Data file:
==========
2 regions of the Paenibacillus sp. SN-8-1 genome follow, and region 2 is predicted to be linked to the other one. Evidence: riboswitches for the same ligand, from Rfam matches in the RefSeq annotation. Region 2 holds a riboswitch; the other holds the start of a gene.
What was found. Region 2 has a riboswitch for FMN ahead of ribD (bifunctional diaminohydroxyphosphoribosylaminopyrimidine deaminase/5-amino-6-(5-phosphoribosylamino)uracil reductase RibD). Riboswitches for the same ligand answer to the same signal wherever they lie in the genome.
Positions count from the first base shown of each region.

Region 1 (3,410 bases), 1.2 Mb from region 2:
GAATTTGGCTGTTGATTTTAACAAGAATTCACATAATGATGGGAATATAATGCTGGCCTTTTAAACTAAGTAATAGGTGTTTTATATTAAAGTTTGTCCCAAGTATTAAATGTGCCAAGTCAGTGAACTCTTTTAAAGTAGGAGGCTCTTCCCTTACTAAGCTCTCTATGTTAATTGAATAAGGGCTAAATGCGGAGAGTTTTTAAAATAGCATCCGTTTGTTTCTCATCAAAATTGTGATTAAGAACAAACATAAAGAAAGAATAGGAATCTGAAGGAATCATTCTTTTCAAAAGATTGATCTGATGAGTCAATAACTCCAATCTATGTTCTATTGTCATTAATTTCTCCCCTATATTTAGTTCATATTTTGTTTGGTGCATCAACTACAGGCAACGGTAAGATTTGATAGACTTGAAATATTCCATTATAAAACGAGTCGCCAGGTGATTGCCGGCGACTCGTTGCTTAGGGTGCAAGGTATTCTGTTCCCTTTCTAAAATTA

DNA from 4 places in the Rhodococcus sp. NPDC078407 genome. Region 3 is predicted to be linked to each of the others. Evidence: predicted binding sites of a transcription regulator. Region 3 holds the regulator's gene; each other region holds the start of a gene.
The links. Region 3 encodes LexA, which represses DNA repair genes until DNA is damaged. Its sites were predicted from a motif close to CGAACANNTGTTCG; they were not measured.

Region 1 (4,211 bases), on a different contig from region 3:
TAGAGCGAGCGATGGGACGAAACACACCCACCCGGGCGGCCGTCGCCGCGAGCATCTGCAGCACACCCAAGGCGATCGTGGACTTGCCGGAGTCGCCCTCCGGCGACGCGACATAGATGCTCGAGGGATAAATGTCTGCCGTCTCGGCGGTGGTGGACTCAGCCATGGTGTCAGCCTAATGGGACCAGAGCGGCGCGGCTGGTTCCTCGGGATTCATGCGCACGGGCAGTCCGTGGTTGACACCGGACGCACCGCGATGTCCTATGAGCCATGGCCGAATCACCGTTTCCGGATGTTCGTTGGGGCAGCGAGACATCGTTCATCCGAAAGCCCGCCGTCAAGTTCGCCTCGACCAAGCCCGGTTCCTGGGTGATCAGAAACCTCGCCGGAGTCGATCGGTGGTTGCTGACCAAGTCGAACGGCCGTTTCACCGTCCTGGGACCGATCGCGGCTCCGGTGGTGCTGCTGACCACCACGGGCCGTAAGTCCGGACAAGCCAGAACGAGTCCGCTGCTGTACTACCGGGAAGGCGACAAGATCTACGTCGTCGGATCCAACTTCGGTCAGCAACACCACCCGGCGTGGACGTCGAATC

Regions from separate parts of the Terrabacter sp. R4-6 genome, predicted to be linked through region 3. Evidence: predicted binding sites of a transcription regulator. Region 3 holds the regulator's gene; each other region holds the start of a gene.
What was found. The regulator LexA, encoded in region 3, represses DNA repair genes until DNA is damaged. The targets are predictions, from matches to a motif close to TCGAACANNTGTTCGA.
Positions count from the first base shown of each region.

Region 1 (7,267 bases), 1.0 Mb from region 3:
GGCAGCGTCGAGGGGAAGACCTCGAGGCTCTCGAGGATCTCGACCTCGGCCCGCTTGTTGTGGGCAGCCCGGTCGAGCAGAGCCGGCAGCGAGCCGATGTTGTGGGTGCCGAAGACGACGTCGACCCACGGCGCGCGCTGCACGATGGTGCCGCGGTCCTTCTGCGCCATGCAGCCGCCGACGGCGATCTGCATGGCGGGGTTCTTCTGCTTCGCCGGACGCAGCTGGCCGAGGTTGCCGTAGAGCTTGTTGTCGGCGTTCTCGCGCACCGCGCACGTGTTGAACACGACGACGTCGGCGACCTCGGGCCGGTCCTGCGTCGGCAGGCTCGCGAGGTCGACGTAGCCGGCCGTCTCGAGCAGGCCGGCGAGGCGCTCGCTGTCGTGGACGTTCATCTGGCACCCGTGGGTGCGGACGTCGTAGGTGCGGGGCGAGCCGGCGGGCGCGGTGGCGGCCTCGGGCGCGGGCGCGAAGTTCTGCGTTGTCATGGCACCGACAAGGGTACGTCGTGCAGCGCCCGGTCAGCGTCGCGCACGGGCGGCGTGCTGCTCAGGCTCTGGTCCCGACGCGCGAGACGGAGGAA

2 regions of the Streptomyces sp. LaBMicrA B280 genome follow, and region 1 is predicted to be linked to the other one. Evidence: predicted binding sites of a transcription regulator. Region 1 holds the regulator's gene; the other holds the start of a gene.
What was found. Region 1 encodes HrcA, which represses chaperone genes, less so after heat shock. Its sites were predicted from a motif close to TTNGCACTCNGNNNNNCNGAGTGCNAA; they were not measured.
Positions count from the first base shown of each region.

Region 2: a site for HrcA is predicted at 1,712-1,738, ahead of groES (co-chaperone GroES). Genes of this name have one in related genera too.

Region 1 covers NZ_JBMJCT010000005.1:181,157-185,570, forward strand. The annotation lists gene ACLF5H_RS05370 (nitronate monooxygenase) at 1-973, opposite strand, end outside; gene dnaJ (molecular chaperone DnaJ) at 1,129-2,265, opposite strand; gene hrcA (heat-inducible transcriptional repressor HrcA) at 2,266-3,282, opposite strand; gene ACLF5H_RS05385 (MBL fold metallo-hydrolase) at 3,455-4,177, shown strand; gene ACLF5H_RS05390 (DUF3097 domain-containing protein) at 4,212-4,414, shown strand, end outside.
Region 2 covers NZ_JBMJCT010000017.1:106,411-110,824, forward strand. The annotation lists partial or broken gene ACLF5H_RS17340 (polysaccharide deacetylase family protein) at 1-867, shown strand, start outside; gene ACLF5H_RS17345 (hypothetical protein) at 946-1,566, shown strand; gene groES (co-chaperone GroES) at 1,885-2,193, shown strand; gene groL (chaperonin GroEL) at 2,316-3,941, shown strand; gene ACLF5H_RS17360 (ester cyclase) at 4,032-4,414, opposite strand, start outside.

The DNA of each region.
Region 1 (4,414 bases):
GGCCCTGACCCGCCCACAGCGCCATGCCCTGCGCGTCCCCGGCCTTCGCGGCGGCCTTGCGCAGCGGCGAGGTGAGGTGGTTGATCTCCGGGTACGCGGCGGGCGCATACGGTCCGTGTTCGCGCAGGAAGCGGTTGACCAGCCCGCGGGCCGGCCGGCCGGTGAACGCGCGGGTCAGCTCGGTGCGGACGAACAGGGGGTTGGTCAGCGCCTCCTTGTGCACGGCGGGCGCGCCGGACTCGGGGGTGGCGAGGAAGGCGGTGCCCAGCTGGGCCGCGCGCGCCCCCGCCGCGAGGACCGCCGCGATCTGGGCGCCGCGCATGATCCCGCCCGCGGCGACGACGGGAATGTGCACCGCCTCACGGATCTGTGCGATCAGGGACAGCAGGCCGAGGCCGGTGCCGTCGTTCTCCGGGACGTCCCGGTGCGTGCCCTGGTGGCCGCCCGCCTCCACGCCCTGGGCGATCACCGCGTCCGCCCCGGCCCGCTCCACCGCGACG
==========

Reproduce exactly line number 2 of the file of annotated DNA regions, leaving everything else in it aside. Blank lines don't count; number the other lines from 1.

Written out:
What was found. Region 2 has a riboswitch for FMN ahead of ribD (bifunctional diaminohydroxyphosphoribosylaminopyrimidine deaminase/5-amino-6-(5-phosphoribosylamino)uracil reductase RibD). Riboswitches for the same ligand answer to the same signal wherever they lie in the genome.